Once in the area, Katie was moved to an in-patient hospice facility where her end-of-life care was carefully monitored by Alcor. The hospice informed us that her expected death would automatically become a Medical Examiner’s case and be subject to an autopsy, due to her closed head injury. After discussions with the ME’s office yielded no possibility of a waiver, we reached out to the hospice physician to identify an alternate solution. All of Katie’s medical records from the last 3 months were gathered and supplied to the physician and a case was built to suggest that her mental capacities had returned to baseline, through her recovery, thus bypassing the head-injury rule. After careful review, the physician agreed with our assessment and stated that he would remove the requirement for autopsy.

A standby was reinitiated at the hospice. With team members in the patient’s room, cardiac arrest was witnessed and her pronouncement occurred two minutes later. Immediate stabilization and cooling commenced prior to the approximately 20 minute drive to Alcor, where the surgical team was ready and waiting. The patient’s nasal pharyngeal temperature was 15.6º C upon arrival and there was no delay in beginning neuro separation, cannulation, and cryoprotective perfusion. Initial indications suggest she received a high-quality perfusion, lasting 3.75 hours. The full case report will include results of a CT scan.

A-1700, Case Summary, Patient 144

Due to privacy restrictions that Alcor Life Extension Foundation respects, we can provide only minimal details in this case summary.

On January 25, 2016, Alcor was notified by the friend of an Alcor member that the member had been pronounced legally dead the previous day in Massachusetts after suffering a cerebral hemorrhage. The member had specified that Alcor should cryopreserve “any part of the brain possible”. Unable to receive details from the family, Alcor deployed Medical Response Director, Aaron Drake, to recover the member by the binding authority of the member’s legal documents for cryopreservation before possible autopsy or cremation might occur.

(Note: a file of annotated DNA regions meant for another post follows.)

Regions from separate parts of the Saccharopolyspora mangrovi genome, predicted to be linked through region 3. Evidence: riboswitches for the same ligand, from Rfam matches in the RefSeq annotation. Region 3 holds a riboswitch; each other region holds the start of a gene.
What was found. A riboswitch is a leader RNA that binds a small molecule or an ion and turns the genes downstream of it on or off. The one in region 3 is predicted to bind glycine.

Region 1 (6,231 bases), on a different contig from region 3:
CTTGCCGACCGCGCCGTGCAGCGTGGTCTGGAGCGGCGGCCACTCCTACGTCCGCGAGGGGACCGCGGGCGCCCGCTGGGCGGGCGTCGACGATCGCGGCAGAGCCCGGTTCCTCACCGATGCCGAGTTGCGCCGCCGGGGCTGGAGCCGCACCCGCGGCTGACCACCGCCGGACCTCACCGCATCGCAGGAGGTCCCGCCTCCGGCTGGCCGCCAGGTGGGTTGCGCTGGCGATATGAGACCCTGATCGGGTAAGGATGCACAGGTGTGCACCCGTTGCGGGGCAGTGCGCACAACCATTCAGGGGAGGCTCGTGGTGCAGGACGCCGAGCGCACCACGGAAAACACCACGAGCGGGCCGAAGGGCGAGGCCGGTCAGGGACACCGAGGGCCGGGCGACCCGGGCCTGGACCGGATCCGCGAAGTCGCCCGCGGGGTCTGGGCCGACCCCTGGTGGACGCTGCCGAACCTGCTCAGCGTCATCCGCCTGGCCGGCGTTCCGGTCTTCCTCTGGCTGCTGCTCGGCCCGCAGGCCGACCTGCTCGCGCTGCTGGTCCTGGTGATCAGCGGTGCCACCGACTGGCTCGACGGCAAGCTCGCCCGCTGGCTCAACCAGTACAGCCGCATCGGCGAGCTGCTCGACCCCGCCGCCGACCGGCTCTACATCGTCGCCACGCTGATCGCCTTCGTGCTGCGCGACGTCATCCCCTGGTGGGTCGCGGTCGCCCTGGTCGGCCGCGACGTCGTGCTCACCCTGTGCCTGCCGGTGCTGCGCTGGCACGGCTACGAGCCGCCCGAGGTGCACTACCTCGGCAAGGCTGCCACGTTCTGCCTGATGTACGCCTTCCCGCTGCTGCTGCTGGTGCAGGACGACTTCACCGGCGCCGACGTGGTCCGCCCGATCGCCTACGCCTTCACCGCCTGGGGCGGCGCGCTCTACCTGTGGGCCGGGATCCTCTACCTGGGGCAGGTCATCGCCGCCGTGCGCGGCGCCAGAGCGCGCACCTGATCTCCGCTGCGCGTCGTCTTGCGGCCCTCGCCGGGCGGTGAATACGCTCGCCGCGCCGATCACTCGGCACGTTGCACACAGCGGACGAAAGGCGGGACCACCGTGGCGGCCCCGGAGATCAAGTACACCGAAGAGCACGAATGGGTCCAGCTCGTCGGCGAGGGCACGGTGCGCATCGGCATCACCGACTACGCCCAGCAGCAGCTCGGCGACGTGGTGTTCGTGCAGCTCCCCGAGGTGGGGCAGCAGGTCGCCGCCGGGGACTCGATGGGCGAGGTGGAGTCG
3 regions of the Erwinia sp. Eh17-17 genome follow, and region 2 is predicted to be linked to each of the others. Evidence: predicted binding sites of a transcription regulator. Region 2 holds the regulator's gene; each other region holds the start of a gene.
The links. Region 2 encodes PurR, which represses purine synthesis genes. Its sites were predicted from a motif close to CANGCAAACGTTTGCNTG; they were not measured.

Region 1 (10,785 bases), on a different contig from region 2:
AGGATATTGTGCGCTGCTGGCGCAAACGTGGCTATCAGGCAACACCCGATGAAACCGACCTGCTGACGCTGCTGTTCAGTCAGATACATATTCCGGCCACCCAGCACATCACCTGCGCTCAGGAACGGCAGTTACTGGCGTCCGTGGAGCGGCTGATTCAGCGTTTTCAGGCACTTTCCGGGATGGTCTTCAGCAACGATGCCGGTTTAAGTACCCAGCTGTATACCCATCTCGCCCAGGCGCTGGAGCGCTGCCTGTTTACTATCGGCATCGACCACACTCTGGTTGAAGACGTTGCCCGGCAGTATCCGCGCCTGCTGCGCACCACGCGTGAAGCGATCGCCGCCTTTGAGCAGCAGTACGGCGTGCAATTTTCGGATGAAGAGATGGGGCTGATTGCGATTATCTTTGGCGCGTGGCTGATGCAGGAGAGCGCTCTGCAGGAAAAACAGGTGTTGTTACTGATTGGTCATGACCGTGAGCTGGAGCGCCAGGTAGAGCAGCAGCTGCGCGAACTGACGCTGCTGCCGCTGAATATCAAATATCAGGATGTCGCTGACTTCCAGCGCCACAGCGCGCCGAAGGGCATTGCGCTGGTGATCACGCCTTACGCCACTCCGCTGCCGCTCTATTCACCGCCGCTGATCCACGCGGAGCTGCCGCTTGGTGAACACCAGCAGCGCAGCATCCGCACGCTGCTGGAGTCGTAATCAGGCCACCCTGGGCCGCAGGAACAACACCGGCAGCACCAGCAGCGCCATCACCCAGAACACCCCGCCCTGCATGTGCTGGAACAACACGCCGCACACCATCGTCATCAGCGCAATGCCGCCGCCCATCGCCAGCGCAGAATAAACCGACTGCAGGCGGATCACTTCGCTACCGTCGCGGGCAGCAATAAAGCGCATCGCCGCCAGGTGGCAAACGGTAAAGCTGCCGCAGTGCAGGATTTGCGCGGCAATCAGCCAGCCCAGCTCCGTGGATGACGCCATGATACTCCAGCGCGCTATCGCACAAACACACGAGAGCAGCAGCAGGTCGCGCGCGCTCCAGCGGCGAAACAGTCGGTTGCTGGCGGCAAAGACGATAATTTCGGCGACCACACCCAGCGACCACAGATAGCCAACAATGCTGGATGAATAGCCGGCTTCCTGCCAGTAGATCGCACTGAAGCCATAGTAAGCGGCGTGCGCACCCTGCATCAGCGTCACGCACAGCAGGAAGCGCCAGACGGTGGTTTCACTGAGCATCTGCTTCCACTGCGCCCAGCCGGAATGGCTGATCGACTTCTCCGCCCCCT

After some delays locating the member without information from the family, cooling to dry ice temperature began on January 27 followed by subsequent transport to Alcor and cooling to liquid nitrogen temperature for long-term storage. With the assistance of Alcor’s legal counsel in sensitively communicating the member’s wishes to the family in their time of grief, a final viewing by the family was possible before dry ice cooling began.

A-2889 Mark Lee Miller, Case Summary, Patient 143

Mark Lee Miller, Alcor member A-2889, lived in Costa Mesa, California and suffered from Amyotrophic Lateral Sclerosis (ALS). Mark, aged 61, served eight years in the Army and worked for the FBI in Orange County for 33 years. On December 31, 2015 at approximately 22:58 PST, Mr Miller suffered a sudden non-witnessed cardiac arrest. Although family members were near his bedside, they were unsure of the actual time when the member took his final breath. He was pronounced legally deceased in Costa Mesa, California at 23:55 PST (00:55 in Arizona) by the hospice nurse who had been called to the home by the family. Miller, a whole body member, became Alcor’s 143rd patient on December 31, 2015.

Mr Miller had planned to relocate close to Alcor to enter into hospice. Unfortunately, he declined more rapidly than expected, eliminating any opportunity to fly to Scottsdale. Alcor asked Suspended Animation to visit his home to evaluate his condition in an effort to determine deployment strategies. At this time he had good oxygenation by mask. Nevertheless, Mr Miller arrested a few hours following the visit, December 31, 2015. This unexpectedly rapid decline led to a delay before cooling and stabilization could commence by SA. A field washout was carried out in California.